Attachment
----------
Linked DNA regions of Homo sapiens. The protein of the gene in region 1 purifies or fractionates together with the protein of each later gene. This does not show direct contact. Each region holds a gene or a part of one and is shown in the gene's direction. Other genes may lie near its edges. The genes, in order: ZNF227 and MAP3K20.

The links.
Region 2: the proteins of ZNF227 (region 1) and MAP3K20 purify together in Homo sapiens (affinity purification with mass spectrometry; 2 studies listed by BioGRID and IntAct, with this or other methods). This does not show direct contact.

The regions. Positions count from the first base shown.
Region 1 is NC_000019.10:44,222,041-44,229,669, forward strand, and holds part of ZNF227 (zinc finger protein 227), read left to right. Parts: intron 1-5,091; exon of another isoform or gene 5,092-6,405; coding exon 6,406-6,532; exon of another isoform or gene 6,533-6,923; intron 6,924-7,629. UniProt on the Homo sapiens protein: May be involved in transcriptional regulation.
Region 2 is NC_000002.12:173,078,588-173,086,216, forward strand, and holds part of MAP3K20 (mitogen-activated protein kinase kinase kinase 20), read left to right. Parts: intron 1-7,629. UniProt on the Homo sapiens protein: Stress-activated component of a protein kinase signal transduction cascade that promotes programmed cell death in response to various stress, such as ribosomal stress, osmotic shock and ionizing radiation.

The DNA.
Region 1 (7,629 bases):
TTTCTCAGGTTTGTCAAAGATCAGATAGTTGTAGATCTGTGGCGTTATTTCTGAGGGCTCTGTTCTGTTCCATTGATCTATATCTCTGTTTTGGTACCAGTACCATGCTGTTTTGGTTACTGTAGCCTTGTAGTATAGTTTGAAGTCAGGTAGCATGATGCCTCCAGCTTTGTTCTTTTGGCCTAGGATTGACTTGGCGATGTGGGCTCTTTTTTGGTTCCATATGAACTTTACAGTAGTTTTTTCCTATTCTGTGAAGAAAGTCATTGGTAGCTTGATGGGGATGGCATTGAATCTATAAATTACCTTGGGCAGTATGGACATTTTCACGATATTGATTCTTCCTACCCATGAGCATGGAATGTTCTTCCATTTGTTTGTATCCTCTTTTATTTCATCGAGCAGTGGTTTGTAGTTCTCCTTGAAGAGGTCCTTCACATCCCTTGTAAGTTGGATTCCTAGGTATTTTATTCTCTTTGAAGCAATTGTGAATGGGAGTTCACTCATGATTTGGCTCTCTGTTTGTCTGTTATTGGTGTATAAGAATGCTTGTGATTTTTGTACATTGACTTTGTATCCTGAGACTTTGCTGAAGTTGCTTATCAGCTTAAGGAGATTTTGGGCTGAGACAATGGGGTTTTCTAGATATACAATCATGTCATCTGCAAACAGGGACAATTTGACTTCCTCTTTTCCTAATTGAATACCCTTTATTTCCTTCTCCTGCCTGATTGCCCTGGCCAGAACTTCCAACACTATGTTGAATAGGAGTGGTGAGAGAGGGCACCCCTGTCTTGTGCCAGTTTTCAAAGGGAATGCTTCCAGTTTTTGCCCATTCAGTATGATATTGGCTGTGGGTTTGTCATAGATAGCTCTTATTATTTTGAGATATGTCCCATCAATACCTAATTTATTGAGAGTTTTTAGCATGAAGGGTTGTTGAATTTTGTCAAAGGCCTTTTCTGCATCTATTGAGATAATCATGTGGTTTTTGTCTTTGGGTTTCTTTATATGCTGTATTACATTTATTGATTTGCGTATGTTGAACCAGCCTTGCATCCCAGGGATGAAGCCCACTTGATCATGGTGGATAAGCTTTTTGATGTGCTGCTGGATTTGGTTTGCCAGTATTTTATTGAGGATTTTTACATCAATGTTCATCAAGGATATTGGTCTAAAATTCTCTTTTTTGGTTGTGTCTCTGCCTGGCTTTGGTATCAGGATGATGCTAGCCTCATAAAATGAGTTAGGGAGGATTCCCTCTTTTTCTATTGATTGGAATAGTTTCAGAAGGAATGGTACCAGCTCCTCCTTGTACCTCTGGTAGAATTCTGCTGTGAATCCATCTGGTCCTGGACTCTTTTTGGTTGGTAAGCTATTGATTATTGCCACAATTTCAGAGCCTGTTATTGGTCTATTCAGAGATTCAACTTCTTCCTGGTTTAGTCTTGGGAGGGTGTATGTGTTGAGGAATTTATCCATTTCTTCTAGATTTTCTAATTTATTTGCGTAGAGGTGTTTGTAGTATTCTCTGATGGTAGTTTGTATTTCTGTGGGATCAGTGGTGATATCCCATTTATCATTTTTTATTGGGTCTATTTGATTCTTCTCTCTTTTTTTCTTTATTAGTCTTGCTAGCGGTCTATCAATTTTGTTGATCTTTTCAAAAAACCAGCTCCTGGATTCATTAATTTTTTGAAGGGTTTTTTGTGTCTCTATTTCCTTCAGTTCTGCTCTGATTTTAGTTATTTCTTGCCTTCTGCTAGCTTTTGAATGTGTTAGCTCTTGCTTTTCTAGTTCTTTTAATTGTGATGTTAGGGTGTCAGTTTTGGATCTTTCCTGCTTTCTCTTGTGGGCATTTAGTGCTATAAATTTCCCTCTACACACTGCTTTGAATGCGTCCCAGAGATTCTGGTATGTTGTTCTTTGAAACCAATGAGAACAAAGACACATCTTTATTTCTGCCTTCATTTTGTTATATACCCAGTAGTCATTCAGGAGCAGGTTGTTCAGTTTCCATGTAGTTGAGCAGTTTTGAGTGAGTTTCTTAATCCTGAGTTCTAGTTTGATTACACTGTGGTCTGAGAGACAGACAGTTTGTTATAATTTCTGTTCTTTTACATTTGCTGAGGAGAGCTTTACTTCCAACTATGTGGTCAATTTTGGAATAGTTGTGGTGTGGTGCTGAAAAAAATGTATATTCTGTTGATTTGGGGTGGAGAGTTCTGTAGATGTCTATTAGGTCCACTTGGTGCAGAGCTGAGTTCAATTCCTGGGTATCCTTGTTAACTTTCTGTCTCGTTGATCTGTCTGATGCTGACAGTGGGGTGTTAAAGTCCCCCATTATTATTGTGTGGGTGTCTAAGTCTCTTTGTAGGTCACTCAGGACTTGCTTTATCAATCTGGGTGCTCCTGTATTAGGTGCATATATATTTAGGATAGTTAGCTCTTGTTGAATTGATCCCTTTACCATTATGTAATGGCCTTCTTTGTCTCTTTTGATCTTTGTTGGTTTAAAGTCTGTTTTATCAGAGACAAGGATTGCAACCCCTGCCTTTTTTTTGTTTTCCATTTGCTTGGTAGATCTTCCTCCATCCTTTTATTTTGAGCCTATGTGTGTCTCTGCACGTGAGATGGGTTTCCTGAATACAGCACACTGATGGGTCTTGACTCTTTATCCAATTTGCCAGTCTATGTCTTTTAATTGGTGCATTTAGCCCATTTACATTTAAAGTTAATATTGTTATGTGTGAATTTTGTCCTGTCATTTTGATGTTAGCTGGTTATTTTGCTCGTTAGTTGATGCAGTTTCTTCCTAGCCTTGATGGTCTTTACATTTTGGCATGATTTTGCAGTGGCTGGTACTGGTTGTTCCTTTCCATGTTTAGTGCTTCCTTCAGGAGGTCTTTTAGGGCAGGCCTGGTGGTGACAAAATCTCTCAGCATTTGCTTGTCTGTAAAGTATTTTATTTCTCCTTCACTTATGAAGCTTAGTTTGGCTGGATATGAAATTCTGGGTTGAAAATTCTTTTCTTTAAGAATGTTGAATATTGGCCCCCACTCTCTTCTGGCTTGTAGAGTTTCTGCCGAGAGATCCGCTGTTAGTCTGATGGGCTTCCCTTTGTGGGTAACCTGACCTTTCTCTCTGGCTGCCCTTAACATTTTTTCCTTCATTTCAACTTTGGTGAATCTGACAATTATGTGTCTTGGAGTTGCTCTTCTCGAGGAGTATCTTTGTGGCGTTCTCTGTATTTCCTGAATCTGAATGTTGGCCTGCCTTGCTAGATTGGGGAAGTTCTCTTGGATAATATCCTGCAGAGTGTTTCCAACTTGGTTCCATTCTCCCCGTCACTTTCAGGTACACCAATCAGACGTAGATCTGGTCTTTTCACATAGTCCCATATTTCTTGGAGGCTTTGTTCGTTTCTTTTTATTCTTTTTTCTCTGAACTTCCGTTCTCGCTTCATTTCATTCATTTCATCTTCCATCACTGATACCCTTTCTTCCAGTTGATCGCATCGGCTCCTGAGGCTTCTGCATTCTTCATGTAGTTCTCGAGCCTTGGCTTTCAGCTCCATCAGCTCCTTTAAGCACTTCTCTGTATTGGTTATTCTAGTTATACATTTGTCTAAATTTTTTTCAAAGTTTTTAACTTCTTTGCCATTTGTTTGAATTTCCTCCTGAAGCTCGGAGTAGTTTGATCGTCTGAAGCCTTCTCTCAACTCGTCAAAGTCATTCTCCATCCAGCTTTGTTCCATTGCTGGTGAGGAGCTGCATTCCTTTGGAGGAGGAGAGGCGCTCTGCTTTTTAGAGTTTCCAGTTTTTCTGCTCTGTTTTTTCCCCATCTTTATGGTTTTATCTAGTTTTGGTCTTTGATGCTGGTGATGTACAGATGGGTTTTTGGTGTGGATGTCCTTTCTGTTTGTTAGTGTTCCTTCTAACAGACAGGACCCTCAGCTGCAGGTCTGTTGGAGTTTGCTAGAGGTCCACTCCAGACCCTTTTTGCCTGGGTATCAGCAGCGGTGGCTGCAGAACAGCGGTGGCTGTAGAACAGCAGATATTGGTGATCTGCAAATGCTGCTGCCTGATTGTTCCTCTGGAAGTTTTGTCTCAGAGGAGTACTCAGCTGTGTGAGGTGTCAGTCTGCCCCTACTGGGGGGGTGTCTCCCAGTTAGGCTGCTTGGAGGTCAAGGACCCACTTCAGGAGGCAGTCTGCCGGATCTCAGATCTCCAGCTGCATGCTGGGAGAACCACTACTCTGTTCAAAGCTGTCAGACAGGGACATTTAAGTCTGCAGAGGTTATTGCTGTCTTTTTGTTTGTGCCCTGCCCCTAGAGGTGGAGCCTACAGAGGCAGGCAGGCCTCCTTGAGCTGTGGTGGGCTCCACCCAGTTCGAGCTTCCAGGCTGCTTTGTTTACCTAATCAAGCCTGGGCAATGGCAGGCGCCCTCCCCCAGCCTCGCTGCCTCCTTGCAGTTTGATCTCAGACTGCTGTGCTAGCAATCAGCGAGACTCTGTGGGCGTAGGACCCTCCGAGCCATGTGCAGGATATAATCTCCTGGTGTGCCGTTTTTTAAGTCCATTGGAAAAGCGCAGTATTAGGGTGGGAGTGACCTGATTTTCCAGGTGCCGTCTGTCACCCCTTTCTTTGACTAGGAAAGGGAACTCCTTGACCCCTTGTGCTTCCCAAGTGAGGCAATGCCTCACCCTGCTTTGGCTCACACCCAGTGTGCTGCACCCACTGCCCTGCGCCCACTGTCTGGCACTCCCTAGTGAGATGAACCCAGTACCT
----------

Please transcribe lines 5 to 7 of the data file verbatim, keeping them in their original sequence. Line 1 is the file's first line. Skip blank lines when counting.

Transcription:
Region 1 is NC_000019.10:44,222,041-44,229,669, forward strand, and holds part of ZNF227 (zinc finger protein 227), read left to right. Parts: intron 1-5,091; exon of another isoform or gene 5,092-6,405; coding exon 6,406-6,532; exon of another isoform or gene 6,533-6,923; intron 6,924-7,629. UniProt on the Homo sapiens protein: May be involved in transcriptional regulation.
Region 2 is NC_000002.12:173,078,588-173,086,216, forward strand, and holds part of MAP3K20 (mitogen-activated protein kinase kinase kinase 20), read left to right. Parts: intron 1-7,629. UniProt on the Homo sapiens protein: Stress-activated component of a protein kinase signal transduction cascade that promotes programmed cell death in response to various stress, such as ribosomal stress, osmotic shock and ionizing radiation.

The DNA.